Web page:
Topics & Questions for Discussion

1. “You’re nice and big for your age. A right little man” (1), the nurse tells Leon when he visits the hospital the day Jake is born. Discuss your first impression of Leon and Carol. Is the nurse right in her assessment that Leon is a “right little man”? Do you think his size changes expectations for his behavior, and does he meet these expectations? Is Carol’s initial behavior in the hospital indicative of what is to come? How so?

2. On page 23 Leon notes, “things have started to get jangled up at home.” Discuss the ways in which Carol’s depression becomes increasingly apparent from Leon’s point of view. How does Leon attempt to cope with the changes?

3. Consider the ways in which notions of right and wrong are examined in the novel. Do the adults appear to have a better grasp than Leon of right and wrong in their dealings with Leon and Jake? Consider Carol, Tina, Maureen, Sylvia, Mr. Devlin, and Tufty in your response.

4. Do you think Carol is a character foil for Maureen? Compare and contrast Leon’s two mothers. Do Maureen’s virtues seem more apparent in light of Carol’s shortcomings? How so?

5. Revisit the scene beginning on page 58, when Maureen comforts Leon after a bad dream. “You will be all right, Leon. You will be all right” (61) Maureen assures him, insisting that one day he will be reunited with his baby brother. Does this scene act as a hinge for Maureen and Leon’s relationship? Do you think this could be the moment Maureen begins to consider herself as more than a temporary foster mother to Leon? And

does Leon begin to trust Maureen after this?

6. Why do you think Leon enjoys visiting the Rookery Road Allotments? Do the “tidy rows of flowers and vegetables” (98) provide order for a boy whose life is messy and out of his control? Might the fragile plants described as “babies . . . babies [who] need looking after” (120) act as a metaphor for Jake and everything Leon is missing at home?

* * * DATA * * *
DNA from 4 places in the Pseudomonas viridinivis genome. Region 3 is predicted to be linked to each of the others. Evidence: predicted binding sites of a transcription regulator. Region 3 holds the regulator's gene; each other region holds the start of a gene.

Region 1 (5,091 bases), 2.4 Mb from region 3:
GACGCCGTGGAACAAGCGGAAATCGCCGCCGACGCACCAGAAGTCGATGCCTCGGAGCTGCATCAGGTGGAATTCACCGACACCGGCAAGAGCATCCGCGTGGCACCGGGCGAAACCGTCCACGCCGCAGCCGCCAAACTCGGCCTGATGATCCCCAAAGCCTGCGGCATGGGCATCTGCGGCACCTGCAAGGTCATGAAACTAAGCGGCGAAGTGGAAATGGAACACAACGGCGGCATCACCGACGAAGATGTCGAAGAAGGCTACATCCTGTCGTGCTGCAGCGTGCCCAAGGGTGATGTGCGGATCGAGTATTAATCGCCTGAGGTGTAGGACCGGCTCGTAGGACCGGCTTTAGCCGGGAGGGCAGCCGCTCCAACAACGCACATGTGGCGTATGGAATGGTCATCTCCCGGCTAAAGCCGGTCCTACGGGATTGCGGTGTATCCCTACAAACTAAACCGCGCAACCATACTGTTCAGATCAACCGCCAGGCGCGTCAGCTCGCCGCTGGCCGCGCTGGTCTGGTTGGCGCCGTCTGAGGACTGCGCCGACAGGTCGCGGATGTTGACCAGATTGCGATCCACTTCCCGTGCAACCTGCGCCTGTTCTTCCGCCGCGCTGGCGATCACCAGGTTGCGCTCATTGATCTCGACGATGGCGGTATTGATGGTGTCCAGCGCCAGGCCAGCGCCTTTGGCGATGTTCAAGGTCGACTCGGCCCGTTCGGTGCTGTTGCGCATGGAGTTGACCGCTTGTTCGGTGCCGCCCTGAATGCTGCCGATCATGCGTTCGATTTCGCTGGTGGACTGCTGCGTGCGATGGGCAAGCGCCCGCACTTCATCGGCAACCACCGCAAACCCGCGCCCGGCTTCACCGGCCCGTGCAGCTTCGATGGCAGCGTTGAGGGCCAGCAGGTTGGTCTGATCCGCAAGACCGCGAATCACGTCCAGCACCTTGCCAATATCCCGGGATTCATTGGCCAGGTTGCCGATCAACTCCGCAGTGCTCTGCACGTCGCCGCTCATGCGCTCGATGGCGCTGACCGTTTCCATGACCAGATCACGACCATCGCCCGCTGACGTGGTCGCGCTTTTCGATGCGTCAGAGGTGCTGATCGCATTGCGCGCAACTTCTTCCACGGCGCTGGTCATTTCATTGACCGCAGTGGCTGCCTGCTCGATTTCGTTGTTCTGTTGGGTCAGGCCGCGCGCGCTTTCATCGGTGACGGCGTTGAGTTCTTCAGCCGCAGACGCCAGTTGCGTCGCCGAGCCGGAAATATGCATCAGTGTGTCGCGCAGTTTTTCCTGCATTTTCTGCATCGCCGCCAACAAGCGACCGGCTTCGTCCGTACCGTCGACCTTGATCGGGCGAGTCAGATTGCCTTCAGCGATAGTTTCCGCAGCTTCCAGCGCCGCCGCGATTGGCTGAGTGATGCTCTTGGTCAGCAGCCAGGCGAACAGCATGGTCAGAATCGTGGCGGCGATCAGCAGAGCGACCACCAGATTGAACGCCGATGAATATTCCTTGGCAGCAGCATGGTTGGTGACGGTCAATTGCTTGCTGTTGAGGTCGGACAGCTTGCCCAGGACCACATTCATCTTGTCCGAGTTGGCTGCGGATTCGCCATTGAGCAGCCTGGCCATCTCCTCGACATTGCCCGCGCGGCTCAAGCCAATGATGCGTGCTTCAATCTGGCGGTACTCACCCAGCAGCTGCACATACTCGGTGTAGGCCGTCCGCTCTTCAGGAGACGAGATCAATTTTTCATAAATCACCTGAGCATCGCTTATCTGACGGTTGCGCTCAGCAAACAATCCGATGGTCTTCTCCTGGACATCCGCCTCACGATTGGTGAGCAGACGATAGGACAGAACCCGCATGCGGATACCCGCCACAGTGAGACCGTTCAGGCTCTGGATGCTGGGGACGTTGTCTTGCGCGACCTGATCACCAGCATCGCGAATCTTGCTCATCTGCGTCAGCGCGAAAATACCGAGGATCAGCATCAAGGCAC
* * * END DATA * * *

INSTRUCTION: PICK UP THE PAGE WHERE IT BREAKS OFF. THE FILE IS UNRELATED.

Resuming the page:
7. Do you agree that love is a possible theme of My Name Is Leon? Is love both the undoing of and salvation for these characters? Consider Carol, Leon, Maureen, Mr. Devlin, and Tufty in your response.

8. Part of what makes My Name Is Leon so memorable is the child narrator. Leon, like all children, both misunderstands situations and simultaneously seems to grasp the complexities of life better than the adults. For example, on page 116 Leon visits Maureen in the hospital and notices that “her mouth is smiling but her eyes are sad.” Discuss other moments in the novel when Leon seems wise beyond his years. Why do you think children notice what adults do not?

9. “I could be him, Mom. . . .You could come back for me and sometimes, I could be him” (146), Leon cries to Carol. For their broken family, shared memories are the only thing that still unites Sandra, Leon, and Jake. What role do you think memory plays in the novel as a whole? Is it memory that sustains Leon through his heartache?